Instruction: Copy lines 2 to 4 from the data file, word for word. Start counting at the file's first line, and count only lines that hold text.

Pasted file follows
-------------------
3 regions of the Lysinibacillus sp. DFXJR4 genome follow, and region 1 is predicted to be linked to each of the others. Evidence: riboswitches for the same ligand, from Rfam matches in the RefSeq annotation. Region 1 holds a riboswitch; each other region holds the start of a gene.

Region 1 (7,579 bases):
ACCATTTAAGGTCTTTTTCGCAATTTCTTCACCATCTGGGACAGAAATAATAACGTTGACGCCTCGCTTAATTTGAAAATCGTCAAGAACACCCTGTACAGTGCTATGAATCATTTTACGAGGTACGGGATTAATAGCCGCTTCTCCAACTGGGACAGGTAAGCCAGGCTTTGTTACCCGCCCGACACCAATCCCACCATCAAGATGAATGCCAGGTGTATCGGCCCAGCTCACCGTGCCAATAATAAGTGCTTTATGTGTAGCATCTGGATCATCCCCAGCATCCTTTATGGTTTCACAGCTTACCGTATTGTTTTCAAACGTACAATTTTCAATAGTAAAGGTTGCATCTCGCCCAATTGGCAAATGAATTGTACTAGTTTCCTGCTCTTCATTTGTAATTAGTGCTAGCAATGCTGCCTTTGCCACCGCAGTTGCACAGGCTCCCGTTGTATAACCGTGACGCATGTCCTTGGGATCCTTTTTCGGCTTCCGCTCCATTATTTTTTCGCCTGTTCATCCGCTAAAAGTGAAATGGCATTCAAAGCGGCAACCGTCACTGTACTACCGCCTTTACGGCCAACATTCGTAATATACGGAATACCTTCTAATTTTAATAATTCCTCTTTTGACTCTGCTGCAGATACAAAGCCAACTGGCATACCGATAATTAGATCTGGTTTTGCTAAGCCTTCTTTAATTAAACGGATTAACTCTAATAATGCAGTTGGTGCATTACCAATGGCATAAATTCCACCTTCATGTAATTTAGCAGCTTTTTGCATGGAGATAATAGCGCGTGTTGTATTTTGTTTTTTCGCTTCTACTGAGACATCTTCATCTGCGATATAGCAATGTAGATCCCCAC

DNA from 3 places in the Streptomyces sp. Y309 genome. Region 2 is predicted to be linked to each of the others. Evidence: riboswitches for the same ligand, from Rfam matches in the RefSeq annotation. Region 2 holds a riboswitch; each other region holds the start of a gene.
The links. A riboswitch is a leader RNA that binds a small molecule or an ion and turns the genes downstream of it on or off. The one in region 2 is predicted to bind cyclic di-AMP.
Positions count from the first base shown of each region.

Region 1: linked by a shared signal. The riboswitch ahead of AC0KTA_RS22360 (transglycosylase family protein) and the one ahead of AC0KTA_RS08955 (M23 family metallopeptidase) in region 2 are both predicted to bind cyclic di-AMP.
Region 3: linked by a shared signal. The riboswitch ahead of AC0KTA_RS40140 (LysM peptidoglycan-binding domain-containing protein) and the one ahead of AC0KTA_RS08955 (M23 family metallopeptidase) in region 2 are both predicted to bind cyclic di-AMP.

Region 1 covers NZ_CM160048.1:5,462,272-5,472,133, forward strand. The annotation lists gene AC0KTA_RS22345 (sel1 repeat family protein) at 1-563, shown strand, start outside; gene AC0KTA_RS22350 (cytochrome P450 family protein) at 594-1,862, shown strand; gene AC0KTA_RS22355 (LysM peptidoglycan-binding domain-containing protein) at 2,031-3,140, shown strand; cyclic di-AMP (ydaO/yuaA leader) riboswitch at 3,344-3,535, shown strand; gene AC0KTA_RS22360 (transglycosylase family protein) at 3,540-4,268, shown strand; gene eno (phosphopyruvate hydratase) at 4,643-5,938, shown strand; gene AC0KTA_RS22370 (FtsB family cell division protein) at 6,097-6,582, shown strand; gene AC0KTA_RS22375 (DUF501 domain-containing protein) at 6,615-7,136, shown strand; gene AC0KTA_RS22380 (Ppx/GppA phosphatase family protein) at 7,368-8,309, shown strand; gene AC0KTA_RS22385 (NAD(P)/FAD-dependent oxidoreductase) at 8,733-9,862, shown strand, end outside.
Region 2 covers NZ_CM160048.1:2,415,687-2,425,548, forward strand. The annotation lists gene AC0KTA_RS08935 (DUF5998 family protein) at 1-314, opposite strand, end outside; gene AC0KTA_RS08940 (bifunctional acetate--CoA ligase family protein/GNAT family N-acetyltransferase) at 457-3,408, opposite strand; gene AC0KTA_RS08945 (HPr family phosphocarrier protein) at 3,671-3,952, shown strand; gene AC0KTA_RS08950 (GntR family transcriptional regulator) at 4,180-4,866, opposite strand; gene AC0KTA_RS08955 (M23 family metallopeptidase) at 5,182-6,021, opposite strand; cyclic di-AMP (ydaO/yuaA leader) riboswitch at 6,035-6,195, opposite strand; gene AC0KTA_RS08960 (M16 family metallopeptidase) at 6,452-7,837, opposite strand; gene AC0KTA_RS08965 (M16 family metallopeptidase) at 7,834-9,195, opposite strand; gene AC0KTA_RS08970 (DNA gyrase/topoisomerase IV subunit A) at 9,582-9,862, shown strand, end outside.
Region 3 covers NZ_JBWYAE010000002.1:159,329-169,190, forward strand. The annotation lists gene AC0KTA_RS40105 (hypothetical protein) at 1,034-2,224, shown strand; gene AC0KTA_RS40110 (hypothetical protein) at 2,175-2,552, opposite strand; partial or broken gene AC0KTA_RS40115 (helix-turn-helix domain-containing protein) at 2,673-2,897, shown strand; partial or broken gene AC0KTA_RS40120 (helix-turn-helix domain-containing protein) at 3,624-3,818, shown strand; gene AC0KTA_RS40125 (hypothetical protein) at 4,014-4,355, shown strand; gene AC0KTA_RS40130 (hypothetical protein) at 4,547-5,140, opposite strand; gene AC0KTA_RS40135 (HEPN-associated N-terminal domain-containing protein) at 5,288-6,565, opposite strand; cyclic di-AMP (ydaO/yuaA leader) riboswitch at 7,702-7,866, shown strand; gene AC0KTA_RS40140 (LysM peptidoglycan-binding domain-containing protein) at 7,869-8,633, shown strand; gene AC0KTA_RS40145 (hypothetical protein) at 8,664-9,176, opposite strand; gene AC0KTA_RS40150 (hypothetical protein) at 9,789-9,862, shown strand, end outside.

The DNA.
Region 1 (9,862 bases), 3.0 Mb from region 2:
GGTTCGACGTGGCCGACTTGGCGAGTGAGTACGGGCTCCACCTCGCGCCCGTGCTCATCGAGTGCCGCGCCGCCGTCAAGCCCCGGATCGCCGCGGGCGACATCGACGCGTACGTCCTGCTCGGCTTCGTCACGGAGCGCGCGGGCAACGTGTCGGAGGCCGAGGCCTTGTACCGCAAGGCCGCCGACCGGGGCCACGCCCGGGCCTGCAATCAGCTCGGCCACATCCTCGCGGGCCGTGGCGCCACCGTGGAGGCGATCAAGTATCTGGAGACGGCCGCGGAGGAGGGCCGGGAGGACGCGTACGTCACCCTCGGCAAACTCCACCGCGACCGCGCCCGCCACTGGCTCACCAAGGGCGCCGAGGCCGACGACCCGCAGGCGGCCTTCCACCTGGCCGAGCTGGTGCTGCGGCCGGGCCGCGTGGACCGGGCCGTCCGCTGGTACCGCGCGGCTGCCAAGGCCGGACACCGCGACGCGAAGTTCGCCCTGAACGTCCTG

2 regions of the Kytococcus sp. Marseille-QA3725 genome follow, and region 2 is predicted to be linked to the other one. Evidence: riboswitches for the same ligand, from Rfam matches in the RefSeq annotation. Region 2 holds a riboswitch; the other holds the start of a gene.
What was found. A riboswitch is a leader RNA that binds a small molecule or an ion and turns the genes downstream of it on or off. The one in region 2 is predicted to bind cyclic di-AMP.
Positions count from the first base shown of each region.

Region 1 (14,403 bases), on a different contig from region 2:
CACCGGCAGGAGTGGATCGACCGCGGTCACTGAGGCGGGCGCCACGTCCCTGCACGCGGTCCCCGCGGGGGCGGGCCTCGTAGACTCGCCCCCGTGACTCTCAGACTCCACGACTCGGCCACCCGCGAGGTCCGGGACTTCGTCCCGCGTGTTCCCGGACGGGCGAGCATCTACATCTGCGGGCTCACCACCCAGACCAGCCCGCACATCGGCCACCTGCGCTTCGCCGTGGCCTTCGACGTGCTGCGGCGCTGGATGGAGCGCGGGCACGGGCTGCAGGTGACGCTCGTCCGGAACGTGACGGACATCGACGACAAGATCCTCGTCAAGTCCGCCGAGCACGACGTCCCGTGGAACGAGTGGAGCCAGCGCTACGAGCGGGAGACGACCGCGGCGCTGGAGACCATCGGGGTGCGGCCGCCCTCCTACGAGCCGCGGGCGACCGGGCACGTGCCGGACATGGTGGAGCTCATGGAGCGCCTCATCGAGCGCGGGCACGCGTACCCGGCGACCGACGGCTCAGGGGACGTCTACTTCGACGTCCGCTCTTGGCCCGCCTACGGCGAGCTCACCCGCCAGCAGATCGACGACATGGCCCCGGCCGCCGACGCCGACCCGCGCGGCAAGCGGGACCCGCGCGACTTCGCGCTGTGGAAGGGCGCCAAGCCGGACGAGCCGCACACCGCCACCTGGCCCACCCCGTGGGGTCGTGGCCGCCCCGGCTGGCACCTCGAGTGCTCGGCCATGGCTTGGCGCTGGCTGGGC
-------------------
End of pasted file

Region 1 (7,579 bases):
ACCATTTAAGGTCTTTTTCGCAATTTCTTCACCATCTGGGACAGAAATAATAACGTTGACGCCTCGCTTAATTTGAAAATCGTCAAGAACACCCTGTACAGTGCTATGAATCATTTTACGAGGTACGGGATTAATAGCCGCTTCTCCAACTGGGACAGGTAAGCCAGGCTTTGTTACCCGCCCGACACCAATCCCACCATCAAGATGAATGCCAGGTGTATCGGCCCAGCTCACCGTGCCAATAATAAGTGCTTTATGTGTAGCATCTGGATCATCCCCAGCATCCTTTATGGTTTCACAGCTTACCGTATTGTTTTCAAACGTACAATTTTCAATAGTAAAGGTTGCATCTCGCCCAATTGGCAAATGAATTGTACTAGTTTCCTGCTCTTCATTTGTAATTAGTGCTAGCAATGCTGCCTTTGCCACCGCAGTTGCACAGGCTCCCGTTGTATAACCGTGACGCATGTCCTTGGGATCCTTTTTCGGCTTCCGCTCCATTATTTTTTCGCCTGTTCATCCGCTAAAAGTGAAATGGCATTCAAAGCGGCAACCGTCACTGTACTACCGCCTTTACGGCCAACATTCGTAATATACGGAATACCTTCTAATTTTAATAATTCCTCTTTTGACTCTGCTGCAGATACAAAGCCAACTGGCATACCGATAATTAGATCTGGTTTTGCTAAGCCTTCTTTAATTAAACGGATTAACTCTAATAATGCAGTTGGTGCATTACCAATGGCATAAATTCCACCTTCATGTAATTTAGCAGCTTTTTGCATGGAGATAATAGCGCGTGTTGTATTTTGTTTTTTCGCTTCTACTGAGACATCTTCATCTGCGATATAGCAATGTAGATCCCCAC

DNA from 3 places in the Streptomyces sp. Y309 genome. Region 2 is predicted to be linked to each of the others. Evidence: riboswitches for the same ligand, from Rfam matches in the RefSeq annotation. Region 2 holds a riboswitch; each other region holds the start of a gene.